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Prachand ‘Self’ Defence: After Light Combat Chopper, A Look at Other Equipment That’s Made in India

By: News Desk

Edited By: Manjiri Joshi

News18.com

Last Updated: October 03, 2022, 17:59 IST

New Delhi, India

The Light Combat Helicopters are primarily intended for use in high-altitude environments. (Twitter)

The Light Combat Helicopters are primarily intended for use in high-altitude environments. (Twitter)

The LCH is equipped with requisite agility, manoeuvrability, extended range, high altitude performance and all-weather combat capability to perform combat search and rescue, destruction of enemy air defence and counter-insurgency ops

In a push to its combat prowess, the Indian Air Force (IAF) on Monday inducted the first batch of indigenously developed Light Combat Helicopters (LCH). The multi-role platform can fire a variety of missiles and other weapons.

The LCH, developed by the state-owned Hindustan Aeronautics Ltd (HAL), is primarily intended for use in high-altitude environments.

It was inducted into the IAF at a ceremony in Jodhpur in the presence of Defence Minister Rajnath Singh and Chief of Air Staff Air Chief Marshal VR Chaudhari.

The 5.8-tonne twin-engine helicopter, Prachand, has already completed various weapons firing tests.

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A look at the other defence equipment procured or in the process under the ‘Make in India’ Abhiyaan:

SWARM DRONES, LIGHT TANKS, UAVS:


      The Army is planning to induct indigenous light tanks — to be named

Zorawar


      —in the next few years, in a bid to sharpen its mountain warfare prowess, top defence sources said recently.


      Additionally, it has also initiated a fresh case to procure Autonomous Surveillance and Armed Drone Swarm (ASAD-S) with high ranges to destroy targets in depth areas and plans to induct Surveillance and Targeting System (ISAT-S) for surveillance and engaging targets beyond the line of sight.

The Army is procuring a range of unmanned aerial vehicles (UAVs) for surveillance and target acquisition purposes, including loitering munitions for combat roles, for its artillery units deployed along India’s borders with China and Pakistan, News18 recently reported.

This includes an unspecified number of mini UAVs for which internal deliberations are at an advanced stage and also loitering munitions which the Army bought last year under emergency procurement.

As per sources, the UAVs will aid the Observation Post (OP) Officers and Forward Observation Officers (FOO) with information gathered through surveillance in advance. Sources said the mini UAVs will have a range varying from 15-20 km to 75-90 km with matching endurance and will be employed for engagement of targets in tactical and depth areas. The loitering munitions—which are unmanned combat aerial vehicles (UCAVs)—can loiter in the air and close on the designated target and attack it by self-destructing onto it when directed.

ATAGS: The Army will soon initiate the process of procuring 100 additional K9 Vajra-T 155 mm/52 calibre tracked self-propelled gun systems. The 155mm, 39-calibre towed artillery guns can be airlifted by the Chinook helicopters at a short notice and swiftly deployed at the borders.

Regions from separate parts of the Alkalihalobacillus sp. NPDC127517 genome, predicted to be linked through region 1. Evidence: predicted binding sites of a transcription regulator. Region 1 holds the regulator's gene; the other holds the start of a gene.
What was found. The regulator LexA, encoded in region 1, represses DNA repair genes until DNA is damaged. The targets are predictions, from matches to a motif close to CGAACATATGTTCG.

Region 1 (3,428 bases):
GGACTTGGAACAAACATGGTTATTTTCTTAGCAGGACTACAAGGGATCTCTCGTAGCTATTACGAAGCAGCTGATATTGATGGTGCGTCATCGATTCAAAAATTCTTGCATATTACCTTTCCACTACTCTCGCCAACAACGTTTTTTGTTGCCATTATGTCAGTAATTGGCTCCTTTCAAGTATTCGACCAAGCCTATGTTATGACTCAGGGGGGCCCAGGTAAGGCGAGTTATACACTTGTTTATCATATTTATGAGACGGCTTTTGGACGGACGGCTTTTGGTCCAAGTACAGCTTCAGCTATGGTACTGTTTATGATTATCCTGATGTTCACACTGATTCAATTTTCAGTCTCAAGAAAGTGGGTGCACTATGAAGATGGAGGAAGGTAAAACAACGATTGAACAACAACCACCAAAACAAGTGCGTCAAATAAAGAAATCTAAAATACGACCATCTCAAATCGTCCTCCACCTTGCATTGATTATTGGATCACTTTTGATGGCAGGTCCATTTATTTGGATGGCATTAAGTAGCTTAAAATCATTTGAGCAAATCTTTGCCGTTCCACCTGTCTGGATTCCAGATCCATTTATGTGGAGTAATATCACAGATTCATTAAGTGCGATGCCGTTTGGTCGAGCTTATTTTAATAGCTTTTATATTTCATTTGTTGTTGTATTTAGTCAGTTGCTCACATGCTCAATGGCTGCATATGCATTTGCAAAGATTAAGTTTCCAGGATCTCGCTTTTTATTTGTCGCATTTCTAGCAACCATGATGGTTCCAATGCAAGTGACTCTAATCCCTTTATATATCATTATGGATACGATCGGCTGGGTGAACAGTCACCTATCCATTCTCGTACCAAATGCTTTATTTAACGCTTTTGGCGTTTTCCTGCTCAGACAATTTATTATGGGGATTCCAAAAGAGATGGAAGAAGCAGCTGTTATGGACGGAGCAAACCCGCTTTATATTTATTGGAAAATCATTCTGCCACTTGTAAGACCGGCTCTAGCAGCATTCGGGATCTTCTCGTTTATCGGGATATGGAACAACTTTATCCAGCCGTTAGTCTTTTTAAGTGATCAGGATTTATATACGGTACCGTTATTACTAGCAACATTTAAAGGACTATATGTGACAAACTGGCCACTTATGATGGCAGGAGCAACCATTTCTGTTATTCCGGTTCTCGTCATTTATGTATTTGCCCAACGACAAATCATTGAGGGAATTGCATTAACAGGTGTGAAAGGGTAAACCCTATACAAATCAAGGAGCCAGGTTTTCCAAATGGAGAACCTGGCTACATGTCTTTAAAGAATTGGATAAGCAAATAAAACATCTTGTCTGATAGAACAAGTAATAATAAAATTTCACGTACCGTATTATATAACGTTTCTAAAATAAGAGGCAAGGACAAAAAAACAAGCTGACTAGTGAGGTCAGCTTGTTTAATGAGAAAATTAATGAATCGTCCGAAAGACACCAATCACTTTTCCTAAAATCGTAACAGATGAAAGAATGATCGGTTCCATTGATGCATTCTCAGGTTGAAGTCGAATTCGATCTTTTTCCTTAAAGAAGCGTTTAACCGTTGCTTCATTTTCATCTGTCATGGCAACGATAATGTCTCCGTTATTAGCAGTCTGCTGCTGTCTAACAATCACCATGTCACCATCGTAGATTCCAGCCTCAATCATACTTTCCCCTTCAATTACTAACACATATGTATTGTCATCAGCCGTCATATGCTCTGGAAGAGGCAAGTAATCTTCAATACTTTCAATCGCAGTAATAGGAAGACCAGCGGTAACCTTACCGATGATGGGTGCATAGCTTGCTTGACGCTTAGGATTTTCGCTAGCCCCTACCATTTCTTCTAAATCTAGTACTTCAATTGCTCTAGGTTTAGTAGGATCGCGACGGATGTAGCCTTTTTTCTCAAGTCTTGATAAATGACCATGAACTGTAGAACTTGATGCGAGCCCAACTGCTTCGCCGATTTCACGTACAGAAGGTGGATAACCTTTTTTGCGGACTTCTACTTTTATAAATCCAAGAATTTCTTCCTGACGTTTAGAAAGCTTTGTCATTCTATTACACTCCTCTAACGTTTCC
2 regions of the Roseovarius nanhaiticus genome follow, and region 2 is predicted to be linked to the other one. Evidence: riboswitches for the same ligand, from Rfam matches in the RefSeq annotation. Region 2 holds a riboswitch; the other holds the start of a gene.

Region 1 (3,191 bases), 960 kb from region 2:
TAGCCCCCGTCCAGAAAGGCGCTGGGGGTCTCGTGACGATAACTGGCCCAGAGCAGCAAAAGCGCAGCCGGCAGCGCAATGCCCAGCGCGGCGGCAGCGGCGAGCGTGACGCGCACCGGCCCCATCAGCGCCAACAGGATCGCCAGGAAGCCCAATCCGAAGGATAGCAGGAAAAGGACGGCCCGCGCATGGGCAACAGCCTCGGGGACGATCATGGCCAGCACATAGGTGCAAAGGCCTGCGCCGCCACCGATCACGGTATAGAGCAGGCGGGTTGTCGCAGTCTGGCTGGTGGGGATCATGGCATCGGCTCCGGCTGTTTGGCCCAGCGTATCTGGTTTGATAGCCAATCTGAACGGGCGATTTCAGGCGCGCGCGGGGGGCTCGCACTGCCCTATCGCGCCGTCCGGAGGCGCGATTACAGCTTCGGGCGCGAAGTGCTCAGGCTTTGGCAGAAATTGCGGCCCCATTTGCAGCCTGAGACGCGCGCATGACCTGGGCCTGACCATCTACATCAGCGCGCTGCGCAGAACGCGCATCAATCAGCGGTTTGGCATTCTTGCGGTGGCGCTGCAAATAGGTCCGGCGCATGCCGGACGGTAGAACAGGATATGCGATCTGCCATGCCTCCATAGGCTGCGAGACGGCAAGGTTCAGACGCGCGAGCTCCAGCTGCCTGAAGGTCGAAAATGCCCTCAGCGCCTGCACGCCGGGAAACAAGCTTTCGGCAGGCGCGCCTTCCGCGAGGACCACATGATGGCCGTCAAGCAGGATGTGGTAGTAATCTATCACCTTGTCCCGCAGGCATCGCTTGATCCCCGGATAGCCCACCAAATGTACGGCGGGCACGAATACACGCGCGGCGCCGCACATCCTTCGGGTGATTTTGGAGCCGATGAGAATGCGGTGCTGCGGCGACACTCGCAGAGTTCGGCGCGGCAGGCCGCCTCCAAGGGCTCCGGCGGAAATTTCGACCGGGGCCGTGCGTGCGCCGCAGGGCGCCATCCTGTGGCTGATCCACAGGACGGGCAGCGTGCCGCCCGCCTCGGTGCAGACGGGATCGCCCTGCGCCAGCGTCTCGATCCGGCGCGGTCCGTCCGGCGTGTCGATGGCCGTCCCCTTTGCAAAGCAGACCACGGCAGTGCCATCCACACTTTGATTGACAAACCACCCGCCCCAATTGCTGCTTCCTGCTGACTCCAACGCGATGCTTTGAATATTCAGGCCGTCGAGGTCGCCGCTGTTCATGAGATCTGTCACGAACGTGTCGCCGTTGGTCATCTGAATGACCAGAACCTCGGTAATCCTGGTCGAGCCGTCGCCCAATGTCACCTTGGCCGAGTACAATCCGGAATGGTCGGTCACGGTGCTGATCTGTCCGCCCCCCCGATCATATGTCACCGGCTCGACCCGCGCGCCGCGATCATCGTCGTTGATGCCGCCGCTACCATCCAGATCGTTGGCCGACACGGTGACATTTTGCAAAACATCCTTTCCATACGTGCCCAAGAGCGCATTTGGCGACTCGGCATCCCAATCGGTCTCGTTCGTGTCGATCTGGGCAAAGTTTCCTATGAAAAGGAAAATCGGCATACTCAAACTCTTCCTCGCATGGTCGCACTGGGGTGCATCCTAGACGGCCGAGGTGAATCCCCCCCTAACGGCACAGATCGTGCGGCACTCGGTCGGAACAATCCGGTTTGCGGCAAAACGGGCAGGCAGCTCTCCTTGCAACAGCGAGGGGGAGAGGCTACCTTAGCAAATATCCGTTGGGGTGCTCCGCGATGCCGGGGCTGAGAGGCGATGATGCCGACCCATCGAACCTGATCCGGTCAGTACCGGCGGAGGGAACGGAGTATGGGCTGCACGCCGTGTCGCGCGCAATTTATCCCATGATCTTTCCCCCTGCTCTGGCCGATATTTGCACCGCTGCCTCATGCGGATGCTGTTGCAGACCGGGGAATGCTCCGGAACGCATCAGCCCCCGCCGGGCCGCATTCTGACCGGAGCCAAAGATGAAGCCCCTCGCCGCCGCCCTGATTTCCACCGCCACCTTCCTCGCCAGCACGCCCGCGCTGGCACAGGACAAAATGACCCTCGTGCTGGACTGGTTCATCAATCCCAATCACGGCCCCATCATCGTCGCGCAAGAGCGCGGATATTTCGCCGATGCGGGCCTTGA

The Advanced Towed Artillery Gun System (ATAGS) which has been developed by the Defence Research Development Organisation (DRDO) and manufactured in collaboration with collaborated with Bharat Forge Limited and Tata Advanced Systems Ltd has completed a range of extensive trials.

Defence sources said the life and technology of the 130 mm indigenous Sharang gun system is enhanced to make it a successful “upgunned” gun with better range and accuracy.

PINAKA WEAPON SYSTEM: While the Army currently has four regiments of the Pinaka Multi Launcher Rocket System (MLRS), it had placed orders to raise six additional regiments too, for which the deliveries are expected soon, sources said.
The Army also plans to induct Guided Extended Range rockets for the Pinaka MLRS, which fired up to a longer range of 75km with “significant accuracy,” the sources said, adding that the modern weapon system will boost long-range capability of artillery firepower.

INS VIKRANT: On September 2, 2022, the Indian Navy, in the presence of Prime Minister Narendra Modi, commissioned INS Vikrant, the first indigenous aircraft carrier built at the cost of Rs 23,000 crore. Work on INS Vikrant’s design began in 1999 and its foundation was laid in 2009; its basin and sea trials have been completed as of now.

SWATHI: The indigenous weapon locating radar Swathi has been inducted and deployed along the northern borders. A counter-battery radar designed to detect and track incoming artillery and rocket fire, Swathi can assess the point of origin for counter bombing.

TEJAS: The Centre has given its nod to the development of the next-generation variant and a more potent version of the indigenous light combat aircraft (LCA) Tejas – Tejas Mark-2.

Flight testing and certification of the Tejas Mark-2 project would cost Rs 6,500 crore, in addition to the Rs 2,500 crore earlier sanctioned for it, reports indicate.

AK-203 RIFLES: India has signed a deal for AK-203 assault rifles with Russia. The deal for the production of over 6 lakh Ak-203 rifles is set to be worth over Rs 5,000 crore.

The production of the AK-203 will be undertaken in India by the Indo-Russia Rifles Pvt Ltd (IRRPL), which was created as a joint venture between the Ordnance Factories Board (OFB) and the Russian entities Rosoboronexport and Concern Kalashnikov. OFB holds 50.5 per cent stake in the concern with the Russian entities accounting for the remaining 49.5 per cent share.

Other indigenous equipment includes Dhanush guns, Arjun tank, Astra missile and Akash missile.

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first published:October 03, 2022, 14:16 IST
last updated:October 03, 2022, 17:59 IST